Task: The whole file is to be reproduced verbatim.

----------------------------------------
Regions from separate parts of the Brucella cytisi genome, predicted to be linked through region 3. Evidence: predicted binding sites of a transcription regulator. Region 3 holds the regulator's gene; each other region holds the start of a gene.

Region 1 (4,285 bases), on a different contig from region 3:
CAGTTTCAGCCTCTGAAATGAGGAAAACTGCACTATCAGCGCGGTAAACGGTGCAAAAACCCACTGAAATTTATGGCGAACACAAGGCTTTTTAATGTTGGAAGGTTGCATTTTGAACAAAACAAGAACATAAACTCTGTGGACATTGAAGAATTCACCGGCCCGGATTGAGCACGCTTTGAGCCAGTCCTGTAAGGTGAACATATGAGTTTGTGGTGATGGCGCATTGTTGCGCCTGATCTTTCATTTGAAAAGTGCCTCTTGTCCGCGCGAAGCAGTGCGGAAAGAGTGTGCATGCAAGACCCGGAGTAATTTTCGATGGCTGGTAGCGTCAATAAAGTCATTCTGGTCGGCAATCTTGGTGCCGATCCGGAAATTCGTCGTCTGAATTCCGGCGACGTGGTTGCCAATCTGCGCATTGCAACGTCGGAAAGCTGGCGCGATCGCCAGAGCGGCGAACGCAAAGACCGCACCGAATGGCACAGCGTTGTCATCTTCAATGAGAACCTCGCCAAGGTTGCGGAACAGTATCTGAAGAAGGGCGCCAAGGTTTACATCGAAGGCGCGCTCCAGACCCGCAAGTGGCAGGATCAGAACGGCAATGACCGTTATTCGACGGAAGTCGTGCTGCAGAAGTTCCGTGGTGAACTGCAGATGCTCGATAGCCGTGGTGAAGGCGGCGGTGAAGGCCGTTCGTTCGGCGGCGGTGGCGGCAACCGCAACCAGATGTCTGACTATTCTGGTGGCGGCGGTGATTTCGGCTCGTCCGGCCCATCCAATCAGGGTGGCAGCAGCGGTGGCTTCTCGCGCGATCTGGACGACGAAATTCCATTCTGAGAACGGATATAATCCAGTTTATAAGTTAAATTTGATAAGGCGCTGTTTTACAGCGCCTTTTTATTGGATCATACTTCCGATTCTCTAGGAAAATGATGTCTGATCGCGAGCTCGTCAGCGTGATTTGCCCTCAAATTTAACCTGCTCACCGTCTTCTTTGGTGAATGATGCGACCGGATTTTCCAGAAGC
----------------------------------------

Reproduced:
Regions from separate parts of the Brucella cytisi genome, predicted to be linked through region 3. Evidence: predicted binding sites of a transcription regulator. Region 3 holds the regulator's gene; each other region holds the start of a gene.

Region 1 (4,285 bases), on a different contig from region 3:
CAGTTTCAGCCTCTGAAATGAGGAAAACTGCACTATCAGCGCGGTAAACGGTGCAAAAACCCACTGAAATTTATGGCGAACACAAGGCTTTTTAATGTTGGAAGGTTGCATTTTGAACAAAACAAGAACATAAACTCTGTGGACATTGAAGAATTCACCGGCCCGGATTGAGCACGCTTTGAGCCAGTCCTGTAAGGTGAACATATGAGTTTGTGGTGATGGCGCATTGTTGCGCCTGATCTTTCATTTGAAAAGTGCCTCTTGTCCGCGCGAAGCAGTGCGGAAAGAGTGTGCATGCAAGACCCGGAGTAATTTTCGATGGCTGGTAGCGTCAATAAAGTCATTCTGGTCGGCAATCTTGGTGCCGATCCGGAAATTCGTCGTCTGAATTCCGGCGACGTGGTTGCCAATCTGCGCATTGCAACGTCGGAAAGCTGGCGCGATCGCCAGAGCGGCGAACGCAAAGACCGCACCGAATGGCACAGCGTTGTCATCTTCAATGAGAACCTCGCCAAGGTTGCGGAACAGTATCTGAAGAAGGGCGCCAAGGTTTACATCGAAGGCGCGCTCCAGACCCGCAAGTGGCAGGATCAGAACGGCAATGACCGTTATTCGACGGAAGTCGTGCTGCAGAAGTTCCGTGGTGAACTGCAGATGCTCGATAGCCGTGGTGAAGGCGGCGGTGAAGGCCGTTCGTTCGGCGGCGGTGGCGGCAACCGCAACCAGATGTCTGACTATTCTGGTGGCGGCGGTGATTTCGGCTCGTCCGGCCCATCCAATCAGGGTGGCAGCAGCGGTGGCTTCTCGCGCGATCTGGACGACGAAATTCCATTCTGAGAACGGATATAATCCAGTTTATAAGTTAAATTTGATAAGGCGCTGTTTTACAGCGCCTTTTTATTGGATCATACTTCCGATTCTCTAGGAAAATGATGTCTGATCGCGAGCTCGTCAGCGTGATTTGCCCTCAAATTTAACCTGCTCACCGTCTTCTTTGGTGAATGATGCGACCGGATTTTCCAGAAGC